That he modelled himself on the legacy of Rome (with all its warts) is hard to deny.  He took a shaky Republic, built up populist support and then used that to grab absolute power.  He even used golden eagles (like the old Roman Legions) as military standards for his regiments.  H

He, just like Caesar, was a brilliant and innovative general, but that's where I would say his legacy's strong points begin and end.  

Tolstoy wrote about this in War and Peace.  This was the birth of Nationalism and the large-scale continent-spanning wars it later brought.  

Without a stable state the gains of the French Revolution would not have lasted. Napoleon solidified those gains and spread them to other parts of Western Europe. His system of laws lives to this day. The serfs of Russia would have been far better off under Napoloeon than the Tsar. Ditto the people of Ireland and many others who had to wait another century for liberation from oppressive empires. 

The other comparison, with Putin, is even more absurd, an ignorant thug who ran his country into the ground. Imagine what Napoleon would make of Russian performance in the current war. 
 

 

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2 hours ago, SpankyMcFarland said:

Without a stable state the gains of the French Revolution would not have lasted. Napoleon solidified those gains and spread them to other parts of Western Europe. His system of laws lives to this day.

Stabile state is one thing, marching from Paris to Moscow is something altogether different.  The fact that the Republic survived and was revived following his exile proves that it wasn't nearly as fragile some folks assume.

Crediting Napoleon with civil law systems is a big stretch too.  It was released as the "Civil Code of the French" after numerous attempts and commissions, and was copied and modeled after 7th century Roman codes.  That Napoleon encouraged and pushed it along is something you can perhaps give him credit for, but this, again, is likely something that would have happened even without him (albeit maybe slower) like it did in Germany before him, or the Byzantines etc before them.  

2 hours ago, SpankyMcFarland said:

The serfs of Russia would have been far better off under Napoloeon than the Tsar. Ditto the people of Ireland and many others who had to wait another century for liberation from oppressive empires. 

Perhaps, but then as many people died as a result of Napoleon's march on Moscow as did in the Irish potato famine.  At least the latter was a result of blight rather than megalomania.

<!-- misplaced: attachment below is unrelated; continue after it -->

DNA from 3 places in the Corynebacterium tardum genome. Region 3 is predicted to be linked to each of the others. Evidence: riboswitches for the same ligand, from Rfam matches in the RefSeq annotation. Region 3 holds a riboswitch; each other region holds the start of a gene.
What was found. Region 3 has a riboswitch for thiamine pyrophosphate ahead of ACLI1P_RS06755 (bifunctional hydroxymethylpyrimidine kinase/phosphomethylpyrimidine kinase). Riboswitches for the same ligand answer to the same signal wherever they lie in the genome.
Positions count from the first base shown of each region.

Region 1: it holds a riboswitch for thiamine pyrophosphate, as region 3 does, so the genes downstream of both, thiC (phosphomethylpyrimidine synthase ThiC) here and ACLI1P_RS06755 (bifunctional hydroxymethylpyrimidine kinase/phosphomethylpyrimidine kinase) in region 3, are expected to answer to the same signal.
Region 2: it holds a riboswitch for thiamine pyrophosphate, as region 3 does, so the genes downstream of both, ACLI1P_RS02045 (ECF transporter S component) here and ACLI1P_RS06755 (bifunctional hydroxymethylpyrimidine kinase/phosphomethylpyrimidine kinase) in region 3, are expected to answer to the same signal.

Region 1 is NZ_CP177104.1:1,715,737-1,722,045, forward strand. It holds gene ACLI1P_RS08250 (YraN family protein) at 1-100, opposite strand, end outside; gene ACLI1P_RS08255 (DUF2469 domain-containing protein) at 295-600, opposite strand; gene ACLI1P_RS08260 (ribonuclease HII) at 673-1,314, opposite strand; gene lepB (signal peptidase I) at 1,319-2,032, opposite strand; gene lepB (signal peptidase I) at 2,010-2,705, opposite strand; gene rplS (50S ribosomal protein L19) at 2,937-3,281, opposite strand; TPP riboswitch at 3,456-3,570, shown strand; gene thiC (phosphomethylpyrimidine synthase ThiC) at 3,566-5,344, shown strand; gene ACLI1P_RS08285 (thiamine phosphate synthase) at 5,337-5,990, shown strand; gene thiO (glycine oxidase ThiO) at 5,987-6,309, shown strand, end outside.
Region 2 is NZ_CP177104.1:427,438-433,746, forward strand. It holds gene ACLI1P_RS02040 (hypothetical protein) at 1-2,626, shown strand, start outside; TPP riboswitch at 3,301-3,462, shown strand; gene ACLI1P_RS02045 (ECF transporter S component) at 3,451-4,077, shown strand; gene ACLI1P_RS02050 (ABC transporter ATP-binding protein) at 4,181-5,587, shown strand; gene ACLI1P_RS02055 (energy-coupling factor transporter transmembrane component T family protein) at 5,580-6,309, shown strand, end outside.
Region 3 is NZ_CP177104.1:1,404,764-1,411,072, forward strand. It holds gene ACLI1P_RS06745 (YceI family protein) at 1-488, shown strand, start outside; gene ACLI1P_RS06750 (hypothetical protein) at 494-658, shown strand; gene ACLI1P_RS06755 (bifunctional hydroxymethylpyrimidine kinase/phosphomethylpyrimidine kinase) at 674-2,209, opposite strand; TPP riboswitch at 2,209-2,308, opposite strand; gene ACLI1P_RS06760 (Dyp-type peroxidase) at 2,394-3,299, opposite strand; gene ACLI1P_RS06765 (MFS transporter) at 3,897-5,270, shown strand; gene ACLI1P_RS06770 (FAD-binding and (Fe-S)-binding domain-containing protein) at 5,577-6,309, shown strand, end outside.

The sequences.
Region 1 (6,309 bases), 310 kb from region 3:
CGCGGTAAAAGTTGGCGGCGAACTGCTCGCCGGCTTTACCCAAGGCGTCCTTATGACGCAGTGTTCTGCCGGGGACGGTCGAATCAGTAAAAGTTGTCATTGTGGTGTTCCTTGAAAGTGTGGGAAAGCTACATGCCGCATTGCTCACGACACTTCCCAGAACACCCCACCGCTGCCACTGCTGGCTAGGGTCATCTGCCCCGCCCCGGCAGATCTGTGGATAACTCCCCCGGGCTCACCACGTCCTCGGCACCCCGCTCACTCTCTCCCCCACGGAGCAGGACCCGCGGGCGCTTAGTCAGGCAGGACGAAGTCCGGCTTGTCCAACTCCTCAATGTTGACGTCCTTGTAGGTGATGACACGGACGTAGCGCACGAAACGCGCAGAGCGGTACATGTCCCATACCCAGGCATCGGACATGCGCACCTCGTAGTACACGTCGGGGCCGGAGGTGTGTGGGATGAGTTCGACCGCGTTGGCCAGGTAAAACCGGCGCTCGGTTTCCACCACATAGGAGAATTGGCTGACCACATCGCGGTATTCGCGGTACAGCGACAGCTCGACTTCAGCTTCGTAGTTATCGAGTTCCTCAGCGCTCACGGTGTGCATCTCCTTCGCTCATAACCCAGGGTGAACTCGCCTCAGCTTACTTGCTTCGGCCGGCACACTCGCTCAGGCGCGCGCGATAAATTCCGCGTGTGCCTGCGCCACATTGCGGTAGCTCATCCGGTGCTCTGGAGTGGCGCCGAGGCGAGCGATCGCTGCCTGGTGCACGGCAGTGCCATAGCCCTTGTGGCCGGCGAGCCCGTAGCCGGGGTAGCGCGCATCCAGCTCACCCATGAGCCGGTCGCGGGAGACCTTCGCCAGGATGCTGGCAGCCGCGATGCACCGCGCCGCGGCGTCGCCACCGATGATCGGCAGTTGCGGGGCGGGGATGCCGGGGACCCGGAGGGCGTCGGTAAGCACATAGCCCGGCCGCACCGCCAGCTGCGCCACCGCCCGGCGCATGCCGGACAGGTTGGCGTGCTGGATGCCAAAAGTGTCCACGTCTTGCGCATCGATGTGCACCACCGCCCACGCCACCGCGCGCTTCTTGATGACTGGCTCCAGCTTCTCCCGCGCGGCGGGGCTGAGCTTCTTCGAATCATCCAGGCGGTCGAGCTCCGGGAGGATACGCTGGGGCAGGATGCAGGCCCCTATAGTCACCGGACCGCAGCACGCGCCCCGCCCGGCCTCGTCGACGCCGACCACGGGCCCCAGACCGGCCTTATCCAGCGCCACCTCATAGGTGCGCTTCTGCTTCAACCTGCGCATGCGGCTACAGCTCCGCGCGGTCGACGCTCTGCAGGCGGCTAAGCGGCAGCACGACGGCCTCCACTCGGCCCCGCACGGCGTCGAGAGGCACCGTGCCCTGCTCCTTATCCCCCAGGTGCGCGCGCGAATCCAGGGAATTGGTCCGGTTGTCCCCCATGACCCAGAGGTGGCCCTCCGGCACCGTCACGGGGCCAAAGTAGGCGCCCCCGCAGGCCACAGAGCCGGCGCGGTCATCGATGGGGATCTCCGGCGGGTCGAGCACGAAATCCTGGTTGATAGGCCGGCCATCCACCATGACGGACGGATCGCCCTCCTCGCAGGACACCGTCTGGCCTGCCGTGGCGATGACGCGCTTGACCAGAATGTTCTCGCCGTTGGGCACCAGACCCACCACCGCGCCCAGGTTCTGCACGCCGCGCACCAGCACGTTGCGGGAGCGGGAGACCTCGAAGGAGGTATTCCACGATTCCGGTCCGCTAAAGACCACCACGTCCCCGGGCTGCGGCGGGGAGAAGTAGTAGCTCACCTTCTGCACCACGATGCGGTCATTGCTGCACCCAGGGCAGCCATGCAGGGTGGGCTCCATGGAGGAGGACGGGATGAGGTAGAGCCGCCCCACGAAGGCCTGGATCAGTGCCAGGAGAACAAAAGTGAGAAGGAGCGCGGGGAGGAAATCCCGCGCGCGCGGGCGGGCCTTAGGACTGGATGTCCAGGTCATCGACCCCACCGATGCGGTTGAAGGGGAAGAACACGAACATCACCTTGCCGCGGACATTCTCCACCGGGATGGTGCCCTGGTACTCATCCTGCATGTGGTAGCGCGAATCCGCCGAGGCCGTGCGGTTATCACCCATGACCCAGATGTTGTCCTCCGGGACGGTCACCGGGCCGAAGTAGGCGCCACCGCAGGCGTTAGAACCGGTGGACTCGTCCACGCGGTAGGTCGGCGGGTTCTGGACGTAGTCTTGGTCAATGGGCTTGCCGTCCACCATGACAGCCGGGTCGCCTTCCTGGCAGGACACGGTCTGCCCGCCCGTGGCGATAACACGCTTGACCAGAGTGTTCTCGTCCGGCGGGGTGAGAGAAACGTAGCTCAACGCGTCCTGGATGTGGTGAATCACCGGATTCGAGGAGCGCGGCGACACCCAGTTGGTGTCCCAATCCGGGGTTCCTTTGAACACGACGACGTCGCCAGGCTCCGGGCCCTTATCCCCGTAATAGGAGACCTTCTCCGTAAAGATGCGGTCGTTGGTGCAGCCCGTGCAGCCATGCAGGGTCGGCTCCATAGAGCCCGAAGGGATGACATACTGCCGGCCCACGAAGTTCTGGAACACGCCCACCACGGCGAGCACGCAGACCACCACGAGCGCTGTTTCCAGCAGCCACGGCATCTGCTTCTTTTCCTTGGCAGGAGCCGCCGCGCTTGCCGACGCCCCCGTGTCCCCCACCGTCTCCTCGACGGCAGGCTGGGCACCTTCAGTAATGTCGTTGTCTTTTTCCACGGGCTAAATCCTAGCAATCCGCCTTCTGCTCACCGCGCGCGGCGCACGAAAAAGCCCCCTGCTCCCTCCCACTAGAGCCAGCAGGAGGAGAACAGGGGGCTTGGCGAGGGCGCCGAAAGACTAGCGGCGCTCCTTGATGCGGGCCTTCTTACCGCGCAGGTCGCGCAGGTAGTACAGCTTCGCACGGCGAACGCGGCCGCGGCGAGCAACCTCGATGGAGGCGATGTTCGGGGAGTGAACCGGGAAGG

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On 6/20/2023 at 11:54 PM, Aristides said:

Napoleon did  believe in meritocracy but on his terms. He also had the most efficient secret police in Europe, which became a model for those that followed, He also had total control of media. He was a complex character who made some real reforms but a despot at heart.

Britain was a constitutional monarchy but it had six different prime ministers during the Napoleonic wars.

That’s not the point. Britain was a country with limited suffrage that had just forced Ireland into an Anschluss-style union where the vast majority of the population had very few rights of any sort, but, yes, it was a constitutional monarchy. However, it saw fit to ally itself with absolute monarchies like Russia that were far more oppressive than Napoleon. Austria, Russia and Prussia feared revolution; Britain, on the other hand, wanted a weak Europe that would not threaten its global empire. Thus British scheming led to Europe being under these tyrants until 1914. Your picture of Napoleon comes from British/Canadian history textbooks that don’t give a full account of the man at all.
 

6 minutes ago, Moonbox said:

Perhaps, but then as many people died as a result of Napoleon's march on Moscow as did in the Irish potato famine.  At least the latter was a result of blight rather than megalomania.  

No, no, no, not just the result of blight. Read about British governmental callousness and incompetence before posting any more about that. I’d say megalomania was involved too. It showed once and for all that the British were completely unfit to govern Ireland. 

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3 minutes ago, SpankyMcFarland said:

Austria, Russia and Prussia feared revolution; Britain, on the other hand, wanted a weak Europe that would not threaten its global empire. Thus British scheming led to Europe being under these tyrants until 1914. 

Yes, that was their unambiguous foreign policy.  They were safe and comfy as long as the continent didn't unite under a single hegemon and threaten their naval supremacy.  They'd likely have supported Napoleon if the Prussians had been rampaging across the continent, as they had supported the French in numerous other campaigns against the Spanish, the Dutch, the Germans, the Russians etc.  

3 minutes ago, SpankyMcFarland said:

No, no, no, not just the result of blight. Read about British governmental callousness and incompetence before posting any more about that. 

Yes yes, and Napoleon reinstated slavery in the French colonies, marched 600,000 soldiers 3000km to Moscow and who subsequently almost all starved to death, and presided over a series of wars that killed ~5 million people.  Let's not pretend that any of these guys look good by today's moral standards.  

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On 6/20/2023 at 1:39 AM, myata said:

Cut out the bull. So international law has no meaning for you? Like for Hitler and Putin? Congrats, you showed your real essence. "Galicia" and "Montreal" are only superficial tokens, pseudo-civilized guise on the reality of a brutal uncivilized Eastern horde.

Hey, I also have a Cuba stamp in my passport.

I recall that the Israelis put their stamp on paper - like Soviet Russia.

===

Define "International Law".

My definition: property law, contract law. 

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11 minutes ago, CdnFox said:

I feel like this is going to be over before 30 years goes by :)

30 ans ? Comme tous, j'ai eu quatre grand-parents. J'en ai connu deux.

====

One grandfather died in 1923 in Newfoundland.

The other, a grandmother, died of leukemia in 1925. 

 

Edited by August1991
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2 hours ago, August1991 said: